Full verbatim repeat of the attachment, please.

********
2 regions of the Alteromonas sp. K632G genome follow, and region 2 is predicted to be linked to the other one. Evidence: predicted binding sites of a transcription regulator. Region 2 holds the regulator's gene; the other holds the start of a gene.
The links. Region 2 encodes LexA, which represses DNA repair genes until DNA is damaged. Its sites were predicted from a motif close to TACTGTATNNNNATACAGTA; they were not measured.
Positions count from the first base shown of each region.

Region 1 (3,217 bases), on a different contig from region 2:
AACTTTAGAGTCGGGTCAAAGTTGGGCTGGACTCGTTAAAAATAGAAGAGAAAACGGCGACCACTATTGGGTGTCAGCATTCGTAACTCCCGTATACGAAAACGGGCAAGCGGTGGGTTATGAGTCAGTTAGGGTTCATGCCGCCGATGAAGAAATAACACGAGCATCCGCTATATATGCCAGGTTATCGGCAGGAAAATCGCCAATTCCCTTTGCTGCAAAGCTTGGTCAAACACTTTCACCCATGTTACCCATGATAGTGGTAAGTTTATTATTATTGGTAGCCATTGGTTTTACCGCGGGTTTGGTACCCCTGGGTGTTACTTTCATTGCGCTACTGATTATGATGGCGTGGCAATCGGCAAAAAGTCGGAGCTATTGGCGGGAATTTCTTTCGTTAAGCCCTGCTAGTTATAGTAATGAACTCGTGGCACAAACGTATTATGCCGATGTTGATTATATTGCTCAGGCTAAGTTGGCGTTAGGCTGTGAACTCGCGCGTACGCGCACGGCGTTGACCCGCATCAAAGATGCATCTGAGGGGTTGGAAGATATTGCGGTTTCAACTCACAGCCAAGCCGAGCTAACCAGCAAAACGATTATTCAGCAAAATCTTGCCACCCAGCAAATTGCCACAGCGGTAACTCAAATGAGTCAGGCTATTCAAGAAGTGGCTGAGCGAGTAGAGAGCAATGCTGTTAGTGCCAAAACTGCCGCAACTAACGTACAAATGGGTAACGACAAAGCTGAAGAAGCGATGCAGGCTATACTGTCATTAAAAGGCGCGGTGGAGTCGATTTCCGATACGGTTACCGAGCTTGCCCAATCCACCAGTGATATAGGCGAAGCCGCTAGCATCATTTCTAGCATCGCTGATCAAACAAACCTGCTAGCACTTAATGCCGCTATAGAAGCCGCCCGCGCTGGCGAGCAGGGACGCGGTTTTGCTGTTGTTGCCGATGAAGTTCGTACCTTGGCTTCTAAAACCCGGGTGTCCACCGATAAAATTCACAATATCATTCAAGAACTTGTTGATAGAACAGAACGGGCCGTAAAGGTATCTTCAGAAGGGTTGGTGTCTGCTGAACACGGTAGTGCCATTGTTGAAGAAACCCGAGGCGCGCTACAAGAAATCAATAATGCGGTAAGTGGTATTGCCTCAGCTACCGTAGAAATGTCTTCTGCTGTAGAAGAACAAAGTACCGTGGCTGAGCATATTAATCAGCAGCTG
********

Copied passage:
2 regions of the Alteromonas sp. K632G genome follow, and region 2 is predicted to be linked to the other one. Evidence: predicted binding sites of a transcription regulator. Region 2 holds the regulator's gene; the other holds the start of a gene.
The links. Region 2 encodes LexA, which represses DNA repair genes until DNA is damaged. Its sites were predicted from a motif close to TACTGTATNNNNATACAGTA; they were not measured.
Positions count from the first base shown of each region.

Region 1 (3,217 bases), on a different contig from region 2:
AACTTTAGAGTCGGGTCAAAGTTGGGCTGGACTCGTTAAAAATAGAAGAGAAAACGGCGACCACTATTGGGTGTCAGCATTCGTAACTCCCGTATACGAAAACGGGCAAGCGGTGGGTTATGAGTCAGTTAGGGTTCATGCCGCCGATGAAGAAATAACACGAGCATCCGCTATATATGCCAGGTTATCGGCAGGAAAATCGCCAATTCCCTTTGCTGCAAAGCTTGGTCAAACACTTTCACCCATGTTACCCATGATAGTGGTAAGTTTATTATTATTGGTAGCCATTGGTTTTACCGCGGGTTTGGTACCCCTGGGTGTTACTTTCATTGCGCTACTGATTATGATGGCGTGGCAATCGGCAAAAAGTCGGAGCTATTGGCGGGAATTTCTTTCGTTAAGCCCTGCTAGTTATAGTAATGAACTCGTGGCACAAACGTATTATGCCGATGTTGATTATATTGCTCAGGCTAAGTTGGCGTTAGGCTGTGAACTCGCGCGTACGCGCACGGCGTTGACCCGCATCAAAGATGCATCTGAGGGGTTGGAAGATATTGCGGTTTCAACTCACAGCCAAGCCGAGCTAACCAGCAAAACGATTATTCAGCAAAATCTTGCCACCCAGCAAATTGCCACAGCGGTAACTCAAATGAGTCAGGCTATTCAAGAAGTGGCTGAGCGAGTAGAGAGCAATGCTGTTAGTGCCAAAACTGCCGCAACTAACGTACAAATGGGTAACGACAAAGCTGAAGAAGCGATGCAGGCTATACTGTCATTAAAAGGCGCGGTGGAGTCGATTTCCGATACGGTTACCGAGCTTGCCCAATCCACCAGTGATATAGGCGAAGCCGCTAGCATCATTTCTAGCATCGCTGATCAAACAAACCTGCTAGCACTTAATGCCGCTATAGAAGCCGCCCGCGCTGGCGAGCAGGGACGCGGTTTTGCTGTTGTTGCCGATGAAGTTCGTACCTTGGCTTCTAAAACCCGGGTGTCCACCGATAAAATTCACAATATCATTCAAGAACTTGTTGATAGAACAGAACGGGCCGTAAAGGTATCTTCAGAAGGGTTGGTGTCTGCTGAACACGGTAGTGCCATTGTTGAAGAAACCCGAGGCGCGCTACAAGAAATCAATAATGCGGTAAGTGGTATTGCCTCAGCTACCGTAGAAATGTCTTCTGCTGTAGAAGAACAAAGTACCGTGGCTGAGCATATTAATCAGCAGCTG